- Usually it Just Works in every mainstream browser (had one single case in the last year where it broke in another browser).

My colleagues who use Chrome has to fix QA bugs more often than me it seems ;-)

Bonus: Support a good cause (cross browser compability)


yeah like in "this is just temporary code we put in production, we'll clean it later" :-) :-) </joking-with-a-touch-of-cynism>


I disagree the sync thing was overblown. A website's cookies and the internal functionality of the browser are conceptually very different and (up to now) well differentiated concepts. Mixing them up and blurring the lines between them is just a portal to confusion of the average user, who is already confused enough.

I fear that changes like this will eventually make it impossible to effectively explain to an average user even the basics of how the web works.


Google's claim (which I'm inclined to believe) is that the previous state is more confusing to the average user. While we think in terms of "content" vs "browser", apparently the average user does not, and finds it confusing that part of the browser is signed into Google, but part isn't.


That may be, but that doesn't mean the concept should be abandoned and the browser married to the content in inexplicable ways. At least the way things are now, I am able to understand what is going on and teach it to my parents. If the non-average users also stop understanding what is happening behind the covers, is there any hope left for the open web?


One nasty change was that clearing all cookies no longer cleared Google cookies with these changes. That is a big, privacy-impacting change.


I think that change was merited because of the "signed into chrome vs google" issue they were trying to solve. Say I clear my cookies on a signed-in, syncing account.

With G Cookies also deleted, I may wonder "Why is my picture in the top right but no Google services are using it??". To us, it's clear that chrome sign-in is different from google sign-in, but to others, it may not be.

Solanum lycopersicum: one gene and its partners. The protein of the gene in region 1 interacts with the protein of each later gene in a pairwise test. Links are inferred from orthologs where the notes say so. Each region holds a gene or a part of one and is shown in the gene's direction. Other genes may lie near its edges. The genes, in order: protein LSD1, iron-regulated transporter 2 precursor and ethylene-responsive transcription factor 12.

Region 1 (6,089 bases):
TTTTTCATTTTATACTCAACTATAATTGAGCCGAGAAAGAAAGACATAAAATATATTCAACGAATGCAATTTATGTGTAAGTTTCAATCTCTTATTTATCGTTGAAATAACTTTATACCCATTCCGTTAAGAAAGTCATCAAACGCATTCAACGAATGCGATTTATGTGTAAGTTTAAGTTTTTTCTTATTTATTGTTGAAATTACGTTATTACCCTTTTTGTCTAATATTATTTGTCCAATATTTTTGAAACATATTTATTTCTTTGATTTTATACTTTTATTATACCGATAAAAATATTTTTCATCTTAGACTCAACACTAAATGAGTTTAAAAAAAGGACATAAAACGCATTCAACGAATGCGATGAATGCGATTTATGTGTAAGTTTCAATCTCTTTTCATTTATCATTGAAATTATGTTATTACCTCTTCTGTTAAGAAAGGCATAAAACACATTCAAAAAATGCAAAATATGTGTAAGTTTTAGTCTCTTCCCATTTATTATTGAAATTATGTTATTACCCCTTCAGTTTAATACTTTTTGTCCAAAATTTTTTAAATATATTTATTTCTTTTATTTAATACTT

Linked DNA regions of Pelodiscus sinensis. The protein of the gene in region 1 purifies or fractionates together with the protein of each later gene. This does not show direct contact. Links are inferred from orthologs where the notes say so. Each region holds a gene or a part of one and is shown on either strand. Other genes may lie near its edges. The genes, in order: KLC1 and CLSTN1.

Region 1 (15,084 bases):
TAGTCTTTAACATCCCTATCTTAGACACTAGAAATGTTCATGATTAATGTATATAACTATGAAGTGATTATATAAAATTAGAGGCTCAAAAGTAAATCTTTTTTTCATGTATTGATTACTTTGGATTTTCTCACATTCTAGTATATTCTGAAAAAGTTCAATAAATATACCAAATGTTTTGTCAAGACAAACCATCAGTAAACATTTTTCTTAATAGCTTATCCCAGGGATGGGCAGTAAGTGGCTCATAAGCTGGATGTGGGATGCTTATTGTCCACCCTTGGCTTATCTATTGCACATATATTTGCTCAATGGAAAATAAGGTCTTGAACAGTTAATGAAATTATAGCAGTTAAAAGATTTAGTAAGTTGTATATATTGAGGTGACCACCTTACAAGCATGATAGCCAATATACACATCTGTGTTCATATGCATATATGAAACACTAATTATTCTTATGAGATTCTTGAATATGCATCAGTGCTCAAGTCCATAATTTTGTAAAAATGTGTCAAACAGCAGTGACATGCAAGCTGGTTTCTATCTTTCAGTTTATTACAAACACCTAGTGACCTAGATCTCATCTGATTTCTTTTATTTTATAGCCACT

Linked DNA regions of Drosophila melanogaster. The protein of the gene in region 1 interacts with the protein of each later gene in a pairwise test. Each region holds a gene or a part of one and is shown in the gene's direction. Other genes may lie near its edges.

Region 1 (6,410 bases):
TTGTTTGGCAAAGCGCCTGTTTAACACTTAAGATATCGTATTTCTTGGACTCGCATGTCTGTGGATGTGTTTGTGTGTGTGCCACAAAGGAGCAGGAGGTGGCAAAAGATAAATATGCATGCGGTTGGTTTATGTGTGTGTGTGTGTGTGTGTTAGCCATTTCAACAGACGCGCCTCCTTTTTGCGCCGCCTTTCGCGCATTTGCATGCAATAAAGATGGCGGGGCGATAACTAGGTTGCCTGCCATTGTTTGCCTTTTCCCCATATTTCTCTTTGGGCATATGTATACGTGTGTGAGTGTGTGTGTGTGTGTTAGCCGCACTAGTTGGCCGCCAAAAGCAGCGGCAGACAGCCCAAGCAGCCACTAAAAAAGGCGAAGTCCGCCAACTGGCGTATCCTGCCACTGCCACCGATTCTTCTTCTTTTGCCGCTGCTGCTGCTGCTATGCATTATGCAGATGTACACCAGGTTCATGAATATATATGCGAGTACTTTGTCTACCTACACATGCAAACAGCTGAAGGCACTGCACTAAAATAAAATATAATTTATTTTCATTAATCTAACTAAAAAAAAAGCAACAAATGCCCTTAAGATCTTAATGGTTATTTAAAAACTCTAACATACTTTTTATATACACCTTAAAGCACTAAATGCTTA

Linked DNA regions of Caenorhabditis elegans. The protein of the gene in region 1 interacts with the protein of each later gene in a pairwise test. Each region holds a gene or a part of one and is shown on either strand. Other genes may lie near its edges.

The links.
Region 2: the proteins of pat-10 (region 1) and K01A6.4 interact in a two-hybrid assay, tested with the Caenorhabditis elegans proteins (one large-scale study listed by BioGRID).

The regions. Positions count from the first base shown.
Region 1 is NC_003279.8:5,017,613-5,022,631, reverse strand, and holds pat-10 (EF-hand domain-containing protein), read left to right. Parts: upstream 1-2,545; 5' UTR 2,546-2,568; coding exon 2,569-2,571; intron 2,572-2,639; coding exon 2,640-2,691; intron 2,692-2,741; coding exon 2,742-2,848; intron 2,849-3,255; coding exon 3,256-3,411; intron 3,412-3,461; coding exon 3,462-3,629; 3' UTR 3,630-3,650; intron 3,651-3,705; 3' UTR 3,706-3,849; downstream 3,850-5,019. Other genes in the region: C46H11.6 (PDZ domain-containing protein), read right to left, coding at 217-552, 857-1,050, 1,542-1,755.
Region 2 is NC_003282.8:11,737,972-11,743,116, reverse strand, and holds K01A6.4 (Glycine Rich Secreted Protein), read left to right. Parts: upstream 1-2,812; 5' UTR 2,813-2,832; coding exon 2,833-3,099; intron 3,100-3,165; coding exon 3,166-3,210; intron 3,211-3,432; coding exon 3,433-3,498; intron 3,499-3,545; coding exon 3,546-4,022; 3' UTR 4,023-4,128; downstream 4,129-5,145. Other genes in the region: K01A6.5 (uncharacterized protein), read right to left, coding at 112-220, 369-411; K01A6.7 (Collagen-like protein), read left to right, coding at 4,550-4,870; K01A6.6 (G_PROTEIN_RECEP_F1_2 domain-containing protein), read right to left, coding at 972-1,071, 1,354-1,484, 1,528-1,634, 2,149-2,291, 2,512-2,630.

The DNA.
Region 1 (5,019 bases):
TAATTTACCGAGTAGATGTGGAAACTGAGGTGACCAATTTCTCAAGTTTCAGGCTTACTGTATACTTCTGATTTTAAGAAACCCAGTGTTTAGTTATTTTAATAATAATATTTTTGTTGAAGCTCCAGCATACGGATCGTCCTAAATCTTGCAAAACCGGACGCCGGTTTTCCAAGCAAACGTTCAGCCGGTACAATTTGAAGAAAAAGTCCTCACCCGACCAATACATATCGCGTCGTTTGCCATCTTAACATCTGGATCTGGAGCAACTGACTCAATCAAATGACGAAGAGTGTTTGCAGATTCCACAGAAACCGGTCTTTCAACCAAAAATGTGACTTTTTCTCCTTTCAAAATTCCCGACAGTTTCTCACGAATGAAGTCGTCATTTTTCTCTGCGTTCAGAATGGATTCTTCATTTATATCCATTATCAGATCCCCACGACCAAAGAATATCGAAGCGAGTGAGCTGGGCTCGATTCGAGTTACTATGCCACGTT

Hang on.

The logical thing to do, if your real aim is to have browser sign in state reflect cookie state, is to sign out the browser when someone clears their cookies.

That would make total sense to users.

I think this is clear evidence that Google made this change to keep more users signed into Google so they can collect more of your data without telling you.


The article says that is exactly what they are going to do now: when you clear all cookies, you will be signed out.


What they are going to do. As currently released, it is a real issue, not some misunderstanding.


Several people who make a lot of money figured it was a good idea.


Yeah we were talking about the pre-oh-shit-backtrack changes


What data is it that Google collects without telling the user? Granted, they don't issue some pop-up notification or e-mail for every piece of data they collect, as the collect it, but every user has full access to all of the data points Google collects. They are highly transparent about the data they collect and even give users the option to delete that data from Google's records.

I could be mistaken, however, so I'm curious - what data does Google collect without telling the user, at least by making that data collection transparent?


"Performing this action will log you out of chrome. (You may sign in again immediately afterwards.)"

Problem solved?


It’s a dangerous precedent to begin with, I remember platform abuse was a serious concern when Google first launched Chrome. Over the years they’ve built up enormous trust by keeping Chrome (mostly) conflict-free. The moment Chrome really turns into “Google Browser” it will no longer be the default choice (although I suspect we may already be too late to undo this).


So instead of putting in bizarre kludges in various parts of the UI fix the underlying issue - browser login should not be a prominent feature (it should be called sync bookmarks/history in settings somewhere), google logins should not be displayed in browser chrome and google websites should not get special treatment (either in cookies or login status).